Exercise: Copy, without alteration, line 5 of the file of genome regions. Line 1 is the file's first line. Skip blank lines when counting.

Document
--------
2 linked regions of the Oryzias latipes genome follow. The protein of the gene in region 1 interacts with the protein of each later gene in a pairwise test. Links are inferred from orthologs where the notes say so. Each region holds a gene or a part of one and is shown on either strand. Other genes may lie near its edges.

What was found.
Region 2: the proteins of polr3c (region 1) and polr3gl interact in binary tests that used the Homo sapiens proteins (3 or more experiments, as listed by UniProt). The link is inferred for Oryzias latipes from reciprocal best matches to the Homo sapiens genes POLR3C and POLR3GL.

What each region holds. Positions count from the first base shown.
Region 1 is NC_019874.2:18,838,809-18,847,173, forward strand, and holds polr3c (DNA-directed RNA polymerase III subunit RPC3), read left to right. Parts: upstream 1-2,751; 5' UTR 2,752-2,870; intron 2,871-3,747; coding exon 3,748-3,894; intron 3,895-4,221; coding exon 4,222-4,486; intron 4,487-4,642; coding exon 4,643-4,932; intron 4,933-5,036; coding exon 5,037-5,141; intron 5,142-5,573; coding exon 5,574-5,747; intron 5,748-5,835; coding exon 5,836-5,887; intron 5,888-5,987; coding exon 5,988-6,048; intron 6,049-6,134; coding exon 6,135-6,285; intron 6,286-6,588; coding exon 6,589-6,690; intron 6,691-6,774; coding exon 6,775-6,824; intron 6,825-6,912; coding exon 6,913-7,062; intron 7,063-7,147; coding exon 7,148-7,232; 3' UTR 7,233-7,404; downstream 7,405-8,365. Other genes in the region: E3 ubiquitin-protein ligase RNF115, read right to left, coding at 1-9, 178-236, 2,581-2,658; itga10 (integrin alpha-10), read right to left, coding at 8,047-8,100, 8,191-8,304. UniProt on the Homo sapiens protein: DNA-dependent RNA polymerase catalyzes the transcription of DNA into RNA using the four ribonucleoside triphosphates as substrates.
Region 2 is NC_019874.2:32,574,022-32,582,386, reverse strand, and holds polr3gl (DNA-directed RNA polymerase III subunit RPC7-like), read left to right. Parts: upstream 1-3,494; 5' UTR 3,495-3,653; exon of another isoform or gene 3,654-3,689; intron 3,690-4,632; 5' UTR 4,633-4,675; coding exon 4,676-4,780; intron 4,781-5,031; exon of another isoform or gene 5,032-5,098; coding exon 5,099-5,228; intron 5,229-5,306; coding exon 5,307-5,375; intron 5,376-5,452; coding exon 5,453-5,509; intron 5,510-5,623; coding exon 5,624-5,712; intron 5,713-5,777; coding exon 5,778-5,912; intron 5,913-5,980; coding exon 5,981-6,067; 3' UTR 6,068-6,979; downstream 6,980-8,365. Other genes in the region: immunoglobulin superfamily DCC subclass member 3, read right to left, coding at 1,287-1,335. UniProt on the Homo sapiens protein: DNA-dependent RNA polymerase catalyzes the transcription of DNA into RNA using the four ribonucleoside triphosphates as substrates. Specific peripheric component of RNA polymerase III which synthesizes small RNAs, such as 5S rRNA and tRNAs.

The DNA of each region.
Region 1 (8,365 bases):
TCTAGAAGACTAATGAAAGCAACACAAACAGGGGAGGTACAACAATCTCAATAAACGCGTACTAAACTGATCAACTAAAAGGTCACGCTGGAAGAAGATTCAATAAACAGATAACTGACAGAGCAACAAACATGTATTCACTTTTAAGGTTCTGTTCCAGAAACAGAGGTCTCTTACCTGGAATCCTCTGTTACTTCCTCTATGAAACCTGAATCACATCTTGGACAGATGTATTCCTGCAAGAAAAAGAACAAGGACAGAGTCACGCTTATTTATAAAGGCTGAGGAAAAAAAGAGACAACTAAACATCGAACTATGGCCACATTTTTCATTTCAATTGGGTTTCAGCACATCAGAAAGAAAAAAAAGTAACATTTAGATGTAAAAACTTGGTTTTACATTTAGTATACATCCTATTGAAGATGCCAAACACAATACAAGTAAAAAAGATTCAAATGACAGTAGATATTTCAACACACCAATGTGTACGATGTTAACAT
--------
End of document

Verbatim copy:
Region 1 is NC_019874.2:18,838,809-18,847,173, forward strand, and holds polr3c (DNA-directed RNA polymerase III subunit RPC3), read left to right. Parts: upstream 1-2,751; 5' UTR 2,752-2,870; intron 2,871-3,747; coding exon 3,748-3,894; intron 3,895-4,221; coding exon 4,222-4,486; intron 4,487-4,642; coding exon 4,643-4,932; intron 4,933-5,036; coding exon 5,037-5,141; intron 5,142-5,573; coding exon 5,574-5,747; intron 5,748-5,835; coding exon 5,836-5,887; intron 5,888-5,987; coding exon 5,988-6,048; intron 6,049-6,134; coding exon 6,135-6,285; intron 6,286-6,588; coding exon 6,589-6,690; intron 6,691-6,774; coding exon 6,775-6,824; intron 6,825-6,912; coding exon 6,913-7,062; intron 7,063-7,147; coding exon 7,148-7,232; 3' UTR 7,233-7,404; downstream 7,405-8,365. Other genes in the region: E3 ubiquitin-protein ligase RNF115, read right to left, coding at 1-9, 178-236, 2,581-2,658; itga10 (integrin alpha-10), read right to left, coding at 8,047-8,100, 8,191-8,304. UniProt on the Homo sapiens protein: DNA-dependent RNA polymerase catalyzes the transcription of DNA into RNA using the four ribonucleoside triphosphates as substrates.